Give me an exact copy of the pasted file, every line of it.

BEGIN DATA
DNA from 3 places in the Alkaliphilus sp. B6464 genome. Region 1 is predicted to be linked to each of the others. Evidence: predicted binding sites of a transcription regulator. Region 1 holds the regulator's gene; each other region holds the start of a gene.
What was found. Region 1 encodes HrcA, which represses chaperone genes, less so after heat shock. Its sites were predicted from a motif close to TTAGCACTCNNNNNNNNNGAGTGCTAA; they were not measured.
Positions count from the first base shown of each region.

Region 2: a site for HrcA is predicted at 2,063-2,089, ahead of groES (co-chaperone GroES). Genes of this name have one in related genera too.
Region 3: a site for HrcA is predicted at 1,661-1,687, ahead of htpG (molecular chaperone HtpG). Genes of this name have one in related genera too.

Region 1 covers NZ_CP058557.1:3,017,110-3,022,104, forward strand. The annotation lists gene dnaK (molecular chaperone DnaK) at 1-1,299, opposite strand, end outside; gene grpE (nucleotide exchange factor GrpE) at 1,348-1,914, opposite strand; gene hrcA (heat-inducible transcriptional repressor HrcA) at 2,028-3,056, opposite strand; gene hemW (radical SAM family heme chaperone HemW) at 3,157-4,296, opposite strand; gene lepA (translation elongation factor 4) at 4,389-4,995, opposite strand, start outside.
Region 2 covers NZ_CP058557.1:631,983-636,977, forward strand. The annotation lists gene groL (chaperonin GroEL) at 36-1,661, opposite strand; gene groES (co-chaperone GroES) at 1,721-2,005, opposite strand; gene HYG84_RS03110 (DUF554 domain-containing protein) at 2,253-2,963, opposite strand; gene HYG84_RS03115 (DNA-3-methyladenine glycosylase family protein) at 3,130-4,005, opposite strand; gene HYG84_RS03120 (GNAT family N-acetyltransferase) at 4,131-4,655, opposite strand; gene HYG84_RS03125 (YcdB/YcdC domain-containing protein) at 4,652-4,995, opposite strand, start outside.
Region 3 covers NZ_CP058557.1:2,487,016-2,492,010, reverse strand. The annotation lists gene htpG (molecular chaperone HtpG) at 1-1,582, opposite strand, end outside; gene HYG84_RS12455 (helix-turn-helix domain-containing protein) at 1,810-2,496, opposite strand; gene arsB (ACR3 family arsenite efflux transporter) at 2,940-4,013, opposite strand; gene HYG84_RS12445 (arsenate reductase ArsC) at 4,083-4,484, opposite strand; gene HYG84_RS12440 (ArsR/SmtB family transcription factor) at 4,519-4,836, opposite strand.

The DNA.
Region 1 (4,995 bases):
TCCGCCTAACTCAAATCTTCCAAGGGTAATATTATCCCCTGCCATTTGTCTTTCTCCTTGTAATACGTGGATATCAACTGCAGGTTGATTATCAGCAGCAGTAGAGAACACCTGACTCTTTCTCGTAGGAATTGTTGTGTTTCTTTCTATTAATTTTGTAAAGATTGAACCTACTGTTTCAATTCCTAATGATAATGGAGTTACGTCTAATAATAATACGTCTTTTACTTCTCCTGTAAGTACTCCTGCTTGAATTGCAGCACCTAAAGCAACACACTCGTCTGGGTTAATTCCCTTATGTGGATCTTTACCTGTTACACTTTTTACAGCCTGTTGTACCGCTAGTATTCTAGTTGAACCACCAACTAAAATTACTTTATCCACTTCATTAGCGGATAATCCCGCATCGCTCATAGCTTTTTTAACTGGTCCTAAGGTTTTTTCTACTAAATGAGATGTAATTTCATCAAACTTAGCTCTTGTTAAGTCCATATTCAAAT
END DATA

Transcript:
DNA from 3 places in the Alkaliphilus sp. B6464 genome. Region 1 is predicted to be linked to each of the others. Evidence: predicted binding sites of a transcription regulator. Region 1 holds the regulator's gene; each other region holds the start of a gene.
What was found. Region 1 encodes HrcA, which represses chaperone genes, less so after heat shock. Its sites were predicted from a motif close to TTAGCACTCNNNNNNNNNGAGTGCTAA; they were not measured.
Positions count from the first base shown of each region.

Region 2: a site for HrcA is predicted at 2,063-2,089, ahead of groES (co-chaperone GroES). Genes of this name have one in related genera too.
Region 3: a site for HrcA is predicted at 1,661-1,687, ahead of htpG (molecular chaperone HtpG). Genes of this name have one in related genera too.

Region 1 covers NZ_CP058557.1:3,017,110-3,022,104, forward strand. The annotation lists gene dnaK (molecular chaperone DnaK) at 1-1,299, opposite strand, end outside; gene grpE (nucleotide exchange factor GrpE) at 1,348-1,914, opposite strand; gene hrcA (heat-inducible transcriptional repressor HrcA) at 2,028-3,056, opposite strand; gene hemW (radical SAM family heme chaperone HemW) at 3,157-4,296, opposite strand; gene lepA (translation elongation factor 4) at 4,389-4,995, opposite strand, start outside.
Region 2 covers NZ_CP058557.1:631,983-636,977, forward strand. The annotation lists gene groL (chaperonin GroEL) at 36-1,661, opposite strand; gene groES (co-chaperone GroES) at 1,721-2,005, opposite strand; gene HYG84_RS03110 (DUF554 domain-containing protein) at 2,253-2,963, opposite strand; gene HYG84_RS03115 (DNA-3-methyladenine glycosylase family protein) at 3,130-4,005, opposite strand; gene HYG84_RS03120 (GNAT family N-acetyltransferase) at 4,131-4,655, opposite strand; gene HYG84_RS03125 (YcdB/YcdC domain-containing protein) at 4,652-4,995, opposite strand, start outside.
Region 3 covers NZ_CP058557.1:2,487,016-2,492,010, reverse strand. The annotation lists gene htpG (molecular chaperone HtpG) at 1-1,582, opposite strand, end outside; gene HYG84_RS12455 (helix-turn-helix domain-containing protein) at 1,810-2,496, opposite strand; gene arsB (ACR3 family arsenite efflux transporter) at 2,940-4,013, opposite strand; gene HYG84_RS12445 (arsenate reductase ArsC) at 4,083-4,484, opposite strand; gene HYG84_RS12440 (ArsR/SmtB family transcription factor) at 4,519-4,836, opposite strand.

The DNA.
Region 1 (4,995 bases):
TCCGCCTAACTCAAATCTTCCAAGGGTAATATTATCCCCTGCCATTTGTCTTTCTCCTTGTAATACGTGGATATCAACTGCAGGTTGATTATCAGCAGCAGTAGAGAACACCTGACTCTTTCTCGTAGGAATTGTTGTGTTTCTTTCTATTAATTTTGTAAAGATTGAACCTACTGTTTCAATTCCTAATGATAATGGAGTTACGTCTAATAATAATACGTCTTTTACTTCTCCTGTAAGTACTCCTGCTTGAATTGCAGCACCTAAAGCAACACACTCGTCTGGGTTAATTCCCTTATGTGGATCTTTACCTGTTACACTTTTTACAGCCTGTTGTACCGCTAGTATTCTAGTTGAACCACCAACTAAAATTACTTTATCCACTTCATTAGCGGATAATCCCGCATCGCTCATAGCTTTTTTAACTGGTCCTAAGGTTTTTTCTACTAAATGAGATGTAATTTCATCAAACTTAGCTCTTGTTAAGTCCATATTCAAAT